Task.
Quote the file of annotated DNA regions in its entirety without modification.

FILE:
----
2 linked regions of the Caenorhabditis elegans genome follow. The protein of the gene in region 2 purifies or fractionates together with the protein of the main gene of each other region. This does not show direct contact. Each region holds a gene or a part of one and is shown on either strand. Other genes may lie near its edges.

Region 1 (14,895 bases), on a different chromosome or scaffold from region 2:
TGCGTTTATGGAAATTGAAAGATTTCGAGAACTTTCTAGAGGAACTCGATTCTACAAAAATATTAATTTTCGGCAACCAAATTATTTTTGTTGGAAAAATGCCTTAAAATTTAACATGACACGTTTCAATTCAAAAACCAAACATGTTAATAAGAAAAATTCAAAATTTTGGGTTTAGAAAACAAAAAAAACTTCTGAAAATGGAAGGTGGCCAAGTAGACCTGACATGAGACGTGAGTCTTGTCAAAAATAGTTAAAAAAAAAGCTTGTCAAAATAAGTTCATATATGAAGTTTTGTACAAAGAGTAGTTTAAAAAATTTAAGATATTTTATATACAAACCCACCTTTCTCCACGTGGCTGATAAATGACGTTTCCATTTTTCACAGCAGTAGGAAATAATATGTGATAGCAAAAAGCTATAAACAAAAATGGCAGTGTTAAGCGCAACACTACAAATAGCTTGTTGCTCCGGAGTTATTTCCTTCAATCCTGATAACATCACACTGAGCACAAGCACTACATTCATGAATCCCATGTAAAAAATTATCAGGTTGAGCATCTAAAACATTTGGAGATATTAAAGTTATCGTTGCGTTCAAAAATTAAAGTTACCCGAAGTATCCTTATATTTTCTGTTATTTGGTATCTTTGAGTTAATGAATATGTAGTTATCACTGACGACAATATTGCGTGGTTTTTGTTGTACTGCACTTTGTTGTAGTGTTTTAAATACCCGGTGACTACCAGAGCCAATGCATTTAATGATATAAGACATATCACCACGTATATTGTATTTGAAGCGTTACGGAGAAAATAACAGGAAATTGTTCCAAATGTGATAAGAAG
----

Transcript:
2 linked regions of the Caenorhabditis elegans genome follow. The protein of the gene in region 2 purifies or fractionates together with the protein of the main gene of each other region. This does not show direct contact. Each region holds a gene or a part of one and is shown on either strand. Other genes may lie near its edges.

Region 1 (14,895 bases), on a different chromosome or scaffold from region 2:
TGCGTTTATGGAAATTGAAAGATTTCGAGAACTTTCTAGAGGAACTCGATTCTACAAAAATATTAATTTTCGGCAACCAAATTATTTTTGTTGGAAAAATGCCTTAAAATTTAACATGACACGTTTCAATTCAAAAACCAAACATGTTAATAAGAAAAATTCAAAATTTTGGGTTTAGAAAACAAAAAAAACTTCTGAAAATGGAAGGTGGCCAAGTAGACCTGACATGAGACGTGAGTCTTGTCAAAAATAGTTAAAAAAAAAGCTTGTCAAAATAAGTTCATATATGAAGTTTTGTACAAAGAGTAGTTTAAAAAATTTAAGATATTTTATATACAAACCCACCTTTCTCCACGTGGCTGATAAATGACGTTTCCATTTTTCACAGCAGTAGGAAATAATATGTGATAGCAAAAAGCTATAAACAAAAATGGCAGTGTTAAGCGCAACACTACAAATAGCTTGTTGCTCCGGAGTTATTTCCTTCAATCCTGATAACATCACACTGAGCACAAGCACTACATTCATGAATCCCATGTAAAAAATTATCAGGTTGAGCATCTAAAACATTTGGAGATATTAAAGTTATCGTTGCGTTCAAAAATTAAAGTTACCCGAAGTATCCTTATATTTTCTGTTATTTGGTATCTTTGAGTTAATGAATATGTAGTTATCACTGACGACAATATTGCGTGGTTTTTGTTGTACTGCACTTTGTTGTAGTGTTTTAAATACCCGGTGACTACCAGAGCCAATGCATTTAATGATATAAGACATATCACCACGTATATTGTATTTGAAGCGTTACGGAGAAAATAACAGGAAATTGTTCCAAATGTGATAAGAAG